The Lost is about the writer's search for the truth as to what happened to his grandfather's brother, wife and four children. Growing up listening to his grandfather's stories and the rich way he told them about the old life in Europe. Where it was said you could be born in Austria, grow up in Poland get married in Russia and die in the Ukraine, with out ever leaving town.
The search takes him to the small Ukrainian town where his family has lived for three hundred years, to speak with eye witnesses of events. His travels will take him to Israel, Australia, Sweden and Denmark, to name a few.
He has to become a detective listening to what these eye witnesses have to say and what they hold back, cross referencing these stories one to the other. It's part memoir, part mystery, and part scholarly work.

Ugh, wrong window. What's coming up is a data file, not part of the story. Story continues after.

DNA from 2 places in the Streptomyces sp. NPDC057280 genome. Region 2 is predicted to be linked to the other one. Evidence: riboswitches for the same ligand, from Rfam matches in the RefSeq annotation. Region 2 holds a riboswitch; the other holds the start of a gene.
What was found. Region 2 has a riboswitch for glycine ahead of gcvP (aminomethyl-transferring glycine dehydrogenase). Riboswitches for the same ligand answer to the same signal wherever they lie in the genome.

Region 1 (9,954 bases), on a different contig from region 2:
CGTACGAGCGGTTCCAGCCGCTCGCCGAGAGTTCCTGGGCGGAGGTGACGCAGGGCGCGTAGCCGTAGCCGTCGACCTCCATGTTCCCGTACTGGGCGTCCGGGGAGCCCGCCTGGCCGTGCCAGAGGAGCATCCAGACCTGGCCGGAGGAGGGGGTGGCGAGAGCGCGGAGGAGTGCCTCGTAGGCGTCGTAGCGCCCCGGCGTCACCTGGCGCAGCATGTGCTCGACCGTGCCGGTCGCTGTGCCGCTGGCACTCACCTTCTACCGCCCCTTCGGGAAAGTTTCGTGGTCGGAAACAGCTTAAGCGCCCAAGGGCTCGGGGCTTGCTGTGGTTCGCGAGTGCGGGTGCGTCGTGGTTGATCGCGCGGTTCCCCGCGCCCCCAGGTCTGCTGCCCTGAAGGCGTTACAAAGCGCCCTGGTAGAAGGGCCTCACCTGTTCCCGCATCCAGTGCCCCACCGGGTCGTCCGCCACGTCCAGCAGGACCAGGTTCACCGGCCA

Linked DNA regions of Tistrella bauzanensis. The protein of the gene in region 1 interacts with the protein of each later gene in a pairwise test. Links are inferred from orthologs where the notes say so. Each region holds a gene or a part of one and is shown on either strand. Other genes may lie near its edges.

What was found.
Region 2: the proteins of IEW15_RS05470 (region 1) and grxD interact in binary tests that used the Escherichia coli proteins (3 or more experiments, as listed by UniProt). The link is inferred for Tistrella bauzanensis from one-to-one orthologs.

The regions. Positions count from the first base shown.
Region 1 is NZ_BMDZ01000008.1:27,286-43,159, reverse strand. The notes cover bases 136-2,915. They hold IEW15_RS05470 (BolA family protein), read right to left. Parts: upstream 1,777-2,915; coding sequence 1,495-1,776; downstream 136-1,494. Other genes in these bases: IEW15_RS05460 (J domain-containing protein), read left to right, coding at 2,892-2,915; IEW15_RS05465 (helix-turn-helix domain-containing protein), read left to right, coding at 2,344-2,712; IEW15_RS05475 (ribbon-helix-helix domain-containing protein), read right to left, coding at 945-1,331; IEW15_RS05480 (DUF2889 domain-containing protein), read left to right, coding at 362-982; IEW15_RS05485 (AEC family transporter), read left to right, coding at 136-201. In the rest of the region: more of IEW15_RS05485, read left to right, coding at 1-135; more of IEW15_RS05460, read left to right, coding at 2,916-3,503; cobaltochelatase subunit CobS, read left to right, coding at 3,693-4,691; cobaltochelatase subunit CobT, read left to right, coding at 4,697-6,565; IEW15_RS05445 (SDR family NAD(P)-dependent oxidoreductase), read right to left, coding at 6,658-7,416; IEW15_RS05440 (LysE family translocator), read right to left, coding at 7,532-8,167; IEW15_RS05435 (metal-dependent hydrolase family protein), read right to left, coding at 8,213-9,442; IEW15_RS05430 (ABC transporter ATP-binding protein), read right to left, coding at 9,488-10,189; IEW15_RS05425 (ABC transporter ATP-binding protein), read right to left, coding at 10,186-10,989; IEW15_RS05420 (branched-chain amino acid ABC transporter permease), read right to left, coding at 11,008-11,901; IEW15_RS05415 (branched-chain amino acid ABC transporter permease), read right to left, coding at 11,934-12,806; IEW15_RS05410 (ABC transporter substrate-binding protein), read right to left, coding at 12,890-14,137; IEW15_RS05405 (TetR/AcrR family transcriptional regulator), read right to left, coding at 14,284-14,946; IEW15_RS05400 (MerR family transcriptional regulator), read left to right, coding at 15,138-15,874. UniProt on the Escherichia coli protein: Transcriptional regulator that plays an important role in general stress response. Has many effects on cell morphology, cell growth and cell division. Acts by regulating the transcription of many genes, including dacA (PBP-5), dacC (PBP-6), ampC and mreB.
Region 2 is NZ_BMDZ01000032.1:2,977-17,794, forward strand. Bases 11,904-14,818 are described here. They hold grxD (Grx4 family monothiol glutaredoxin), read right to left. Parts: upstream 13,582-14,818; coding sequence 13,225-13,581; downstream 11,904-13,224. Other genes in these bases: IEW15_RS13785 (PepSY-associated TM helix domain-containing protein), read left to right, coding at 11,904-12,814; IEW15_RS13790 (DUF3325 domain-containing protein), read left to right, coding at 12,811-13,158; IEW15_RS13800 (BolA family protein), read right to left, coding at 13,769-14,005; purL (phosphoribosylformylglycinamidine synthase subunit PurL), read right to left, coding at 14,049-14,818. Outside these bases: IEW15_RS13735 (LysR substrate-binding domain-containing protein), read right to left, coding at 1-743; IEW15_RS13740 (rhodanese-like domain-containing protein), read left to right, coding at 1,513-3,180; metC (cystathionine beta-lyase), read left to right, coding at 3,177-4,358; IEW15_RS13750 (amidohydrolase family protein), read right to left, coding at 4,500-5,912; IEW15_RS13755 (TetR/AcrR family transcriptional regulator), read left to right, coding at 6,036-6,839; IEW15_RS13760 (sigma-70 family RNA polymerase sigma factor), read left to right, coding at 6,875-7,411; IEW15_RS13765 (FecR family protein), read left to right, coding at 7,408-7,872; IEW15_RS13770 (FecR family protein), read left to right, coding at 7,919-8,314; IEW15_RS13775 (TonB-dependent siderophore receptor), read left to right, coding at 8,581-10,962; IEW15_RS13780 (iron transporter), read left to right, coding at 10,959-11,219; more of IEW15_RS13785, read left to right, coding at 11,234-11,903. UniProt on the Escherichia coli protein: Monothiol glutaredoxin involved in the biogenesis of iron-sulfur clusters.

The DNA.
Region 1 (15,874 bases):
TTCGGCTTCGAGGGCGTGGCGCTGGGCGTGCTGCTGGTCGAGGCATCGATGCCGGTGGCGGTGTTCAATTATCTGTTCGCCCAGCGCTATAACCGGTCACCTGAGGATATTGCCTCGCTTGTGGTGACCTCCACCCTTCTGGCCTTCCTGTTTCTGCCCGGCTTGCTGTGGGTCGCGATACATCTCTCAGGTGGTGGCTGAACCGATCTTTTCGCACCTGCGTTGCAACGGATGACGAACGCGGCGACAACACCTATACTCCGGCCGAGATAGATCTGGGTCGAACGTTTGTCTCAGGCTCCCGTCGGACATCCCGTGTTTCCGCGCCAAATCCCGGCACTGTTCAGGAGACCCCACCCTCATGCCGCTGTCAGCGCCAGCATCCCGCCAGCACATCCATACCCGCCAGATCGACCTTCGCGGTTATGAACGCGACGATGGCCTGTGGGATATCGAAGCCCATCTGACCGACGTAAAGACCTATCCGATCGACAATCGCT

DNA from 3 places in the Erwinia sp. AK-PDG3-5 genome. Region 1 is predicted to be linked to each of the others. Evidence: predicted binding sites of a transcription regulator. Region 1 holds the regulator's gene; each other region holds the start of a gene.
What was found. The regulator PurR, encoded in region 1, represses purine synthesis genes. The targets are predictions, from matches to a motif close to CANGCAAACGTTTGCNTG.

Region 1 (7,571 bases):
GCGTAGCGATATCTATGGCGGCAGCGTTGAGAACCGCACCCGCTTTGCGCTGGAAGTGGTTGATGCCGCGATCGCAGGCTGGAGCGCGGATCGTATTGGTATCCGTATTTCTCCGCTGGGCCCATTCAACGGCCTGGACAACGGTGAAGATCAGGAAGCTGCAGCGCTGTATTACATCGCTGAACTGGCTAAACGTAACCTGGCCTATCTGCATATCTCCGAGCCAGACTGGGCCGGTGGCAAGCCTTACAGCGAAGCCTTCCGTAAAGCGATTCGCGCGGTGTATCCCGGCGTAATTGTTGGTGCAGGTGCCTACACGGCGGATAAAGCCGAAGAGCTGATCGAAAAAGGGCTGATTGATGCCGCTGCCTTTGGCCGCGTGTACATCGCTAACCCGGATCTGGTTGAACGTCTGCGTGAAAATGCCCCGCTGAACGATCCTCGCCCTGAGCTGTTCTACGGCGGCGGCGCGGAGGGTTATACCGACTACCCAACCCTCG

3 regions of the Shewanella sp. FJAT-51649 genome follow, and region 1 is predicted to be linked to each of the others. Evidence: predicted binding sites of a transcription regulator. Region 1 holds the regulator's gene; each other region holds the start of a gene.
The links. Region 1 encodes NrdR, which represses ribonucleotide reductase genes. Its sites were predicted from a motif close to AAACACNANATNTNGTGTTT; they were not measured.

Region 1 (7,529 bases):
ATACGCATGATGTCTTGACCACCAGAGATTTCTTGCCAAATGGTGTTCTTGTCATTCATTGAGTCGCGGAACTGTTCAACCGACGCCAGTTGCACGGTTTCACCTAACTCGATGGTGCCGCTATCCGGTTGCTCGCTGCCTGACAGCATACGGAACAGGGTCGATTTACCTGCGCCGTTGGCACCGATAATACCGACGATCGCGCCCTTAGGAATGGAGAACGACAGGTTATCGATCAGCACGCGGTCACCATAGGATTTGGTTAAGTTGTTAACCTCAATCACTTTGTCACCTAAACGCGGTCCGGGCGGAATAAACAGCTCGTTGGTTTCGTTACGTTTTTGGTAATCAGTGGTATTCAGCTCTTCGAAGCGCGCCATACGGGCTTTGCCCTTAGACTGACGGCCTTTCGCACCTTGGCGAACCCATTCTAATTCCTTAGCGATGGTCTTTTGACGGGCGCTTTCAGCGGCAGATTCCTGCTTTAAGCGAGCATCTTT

Daniel Mendelsohn speaks of his grandfather never telling a story from its beginning to end, but rather jumping around and pulling in other pieces, which hold you spell bound and I think this is how he has told this memoir. It unfolds like one of those paper finger puzzles you used to play with as a child. Lifting one corner peeking underneath and closing it back up again.
Daniel Mendelsohn is a Hebrew, Greek and Latin scholar and I found this to be of interest in the book with his definitions of words and references from the Bible and Torah.
"Sunt lacrimae rerum, there are tears in things."